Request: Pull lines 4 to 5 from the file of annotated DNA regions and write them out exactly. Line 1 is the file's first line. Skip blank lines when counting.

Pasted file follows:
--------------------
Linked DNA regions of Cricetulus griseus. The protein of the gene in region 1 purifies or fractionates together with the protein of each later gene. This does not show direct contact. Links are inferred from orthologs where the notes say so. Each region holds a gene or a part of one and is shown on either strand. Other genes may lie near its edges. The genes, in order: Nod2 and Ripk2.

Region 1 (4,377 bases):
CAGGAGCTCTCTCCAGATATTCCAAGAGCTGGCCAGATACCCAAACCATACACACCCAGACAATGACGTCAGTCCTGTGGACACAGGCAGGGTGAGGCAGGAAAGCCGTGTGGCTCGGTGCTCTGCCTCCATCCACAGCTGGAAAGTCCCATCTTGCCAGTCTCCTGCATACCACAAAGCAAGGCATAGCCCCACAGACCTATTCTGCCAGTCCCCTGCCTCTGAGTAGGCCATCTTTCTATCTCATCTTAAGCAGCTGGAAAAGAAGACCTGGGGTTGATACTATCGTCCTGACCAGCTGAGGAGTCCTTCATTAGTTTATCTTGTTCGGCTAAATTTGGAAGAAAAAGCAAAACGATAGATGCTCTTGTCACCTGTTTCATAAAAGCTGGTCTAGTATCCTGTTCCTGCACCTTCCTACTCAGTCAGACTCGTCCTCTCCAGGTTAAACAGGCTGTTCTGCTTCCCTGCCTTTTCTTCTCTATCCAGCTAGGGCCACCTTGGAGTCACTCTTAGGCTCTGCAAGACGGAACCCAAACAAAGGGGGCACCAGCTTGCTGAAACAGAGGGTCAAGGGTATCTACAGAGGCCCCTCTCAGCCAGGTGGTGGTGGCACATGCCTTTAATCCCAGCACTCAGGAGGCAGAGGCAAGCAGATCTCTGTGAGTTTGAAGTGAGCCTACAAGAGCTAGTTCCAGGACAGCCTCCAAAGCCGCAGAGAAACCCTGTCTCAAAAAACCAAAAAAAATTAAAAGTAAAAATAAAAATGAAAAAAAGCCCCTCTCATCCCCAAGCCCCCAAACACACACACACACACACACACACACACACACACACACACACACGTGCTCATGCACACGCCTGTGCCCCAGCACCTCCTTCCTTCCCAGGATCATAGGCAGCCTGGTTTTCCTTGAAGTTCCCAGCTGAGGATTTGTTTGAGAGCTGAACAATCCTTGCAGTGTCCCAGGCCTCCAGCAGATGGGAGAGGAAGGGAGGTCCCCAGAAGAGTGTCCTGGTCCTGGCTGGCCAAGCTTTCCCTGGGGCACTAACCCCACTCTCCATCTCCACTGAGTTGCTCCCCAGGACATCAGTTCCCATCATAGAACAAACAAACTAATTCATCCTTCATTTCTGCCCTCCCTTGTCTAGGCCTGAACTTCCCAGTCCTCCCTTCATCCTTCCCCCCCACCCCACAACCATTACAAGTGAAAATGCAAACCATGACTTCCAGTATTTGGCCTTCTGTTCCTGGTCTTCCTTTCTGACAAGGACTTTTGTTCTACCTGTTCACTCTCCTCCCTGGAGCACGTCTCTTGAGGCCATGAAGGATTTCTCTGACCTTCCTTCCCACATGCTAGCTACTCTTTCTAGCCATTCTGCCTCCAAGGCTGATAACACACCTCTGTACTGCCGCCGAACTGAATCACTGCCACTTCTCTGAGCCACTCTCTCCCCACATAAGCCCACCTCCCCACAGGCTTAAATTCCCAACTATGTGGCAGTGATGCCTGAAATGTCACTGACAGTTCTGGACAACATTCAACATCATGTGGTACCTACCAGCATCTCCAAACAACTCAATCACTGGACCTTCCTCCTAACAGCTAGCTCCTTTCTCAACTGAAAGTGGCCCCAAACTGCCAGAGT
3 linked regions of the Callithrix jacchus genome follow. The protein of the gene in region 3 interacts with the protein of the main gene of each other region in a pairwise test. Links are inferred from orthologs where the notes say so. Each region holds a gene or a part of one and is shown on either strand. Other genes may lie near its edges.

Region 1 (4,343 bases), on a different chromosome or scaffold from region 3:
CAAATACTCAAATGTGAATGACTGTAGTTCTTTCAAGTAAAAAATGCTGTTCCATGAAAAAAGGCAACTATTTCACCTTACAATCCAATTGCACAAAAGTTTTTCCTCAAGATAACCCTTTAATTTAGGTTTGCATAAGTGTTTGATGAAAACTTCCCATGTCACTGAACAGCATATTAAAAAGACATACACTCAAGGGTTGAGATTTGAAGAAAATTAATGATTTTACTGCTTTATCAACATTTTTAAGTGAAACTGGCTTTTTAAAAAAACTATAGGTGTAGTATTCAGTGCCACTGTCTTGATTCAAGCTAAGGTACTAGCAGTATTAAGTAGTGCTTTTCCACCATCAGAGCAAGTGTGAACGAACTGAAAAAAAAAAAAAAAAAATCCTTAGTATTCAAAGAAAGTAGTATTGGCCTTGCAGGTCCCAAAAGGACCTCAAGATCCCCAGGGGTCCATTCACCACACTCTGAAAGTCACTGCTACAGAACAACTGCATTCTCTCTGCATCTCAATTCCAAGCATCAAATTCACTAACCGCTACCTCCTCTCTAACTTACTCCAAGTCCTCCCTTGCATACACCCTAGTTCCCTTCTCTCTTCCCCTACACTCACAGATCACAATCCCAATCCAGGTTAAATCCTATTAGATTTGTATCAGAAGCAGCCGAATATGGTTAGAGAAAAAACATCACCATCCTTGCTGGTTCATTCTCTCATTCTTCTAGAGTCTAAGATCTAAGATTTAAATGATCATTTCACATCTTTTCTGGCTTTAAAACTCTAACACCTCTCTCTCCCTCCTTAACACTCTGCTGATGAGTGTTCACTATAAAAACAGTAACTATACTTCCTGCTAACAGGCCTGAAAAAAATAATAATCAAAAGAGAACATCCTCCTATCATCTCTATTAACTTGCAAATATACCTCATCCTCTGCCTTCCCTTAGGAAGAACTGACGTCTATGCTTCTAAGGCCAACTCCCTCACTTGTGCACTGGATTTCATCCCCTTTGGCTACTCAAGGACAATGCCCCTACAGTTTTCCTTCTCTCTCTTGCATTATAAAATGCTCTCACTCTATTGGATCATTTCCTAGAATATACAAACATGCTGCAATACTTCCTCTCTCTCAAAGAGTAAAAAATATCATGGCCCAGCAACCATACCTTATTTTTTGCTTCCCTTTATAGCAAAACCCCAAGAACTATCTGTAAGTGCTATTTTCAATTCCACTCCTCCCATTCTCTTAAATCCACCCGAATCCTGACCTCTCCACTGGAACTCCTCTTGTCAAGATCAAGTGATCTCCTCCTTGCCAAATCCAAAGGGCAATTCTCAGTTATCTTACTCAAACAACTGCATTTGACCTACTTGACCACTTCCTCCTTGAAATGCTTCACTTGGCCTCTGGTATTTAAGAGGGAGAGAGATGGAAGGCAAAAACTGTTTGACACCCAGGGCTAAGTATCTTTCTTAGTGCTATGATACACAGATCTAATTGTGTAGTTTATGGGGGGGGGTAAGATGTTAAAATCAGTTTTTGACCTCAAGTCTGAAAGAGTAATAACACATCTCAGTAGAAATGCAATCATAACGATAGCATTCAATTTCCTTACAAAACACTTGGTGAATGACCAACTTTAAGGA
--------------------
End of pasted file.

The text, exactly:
3 linked regions of the Callithrix jacchus genome follow. The protein of the gene in region 3 interacts with the protein of the main gene of each other region in a pairwise test. Links are inferred from orthologs where the notes say so. Each region holds a gene or a part of one and is shown on either strand. Other genes may lie near its edges.

Region 1 (4,343 bases), on a different chromosome or scaffold from region 3: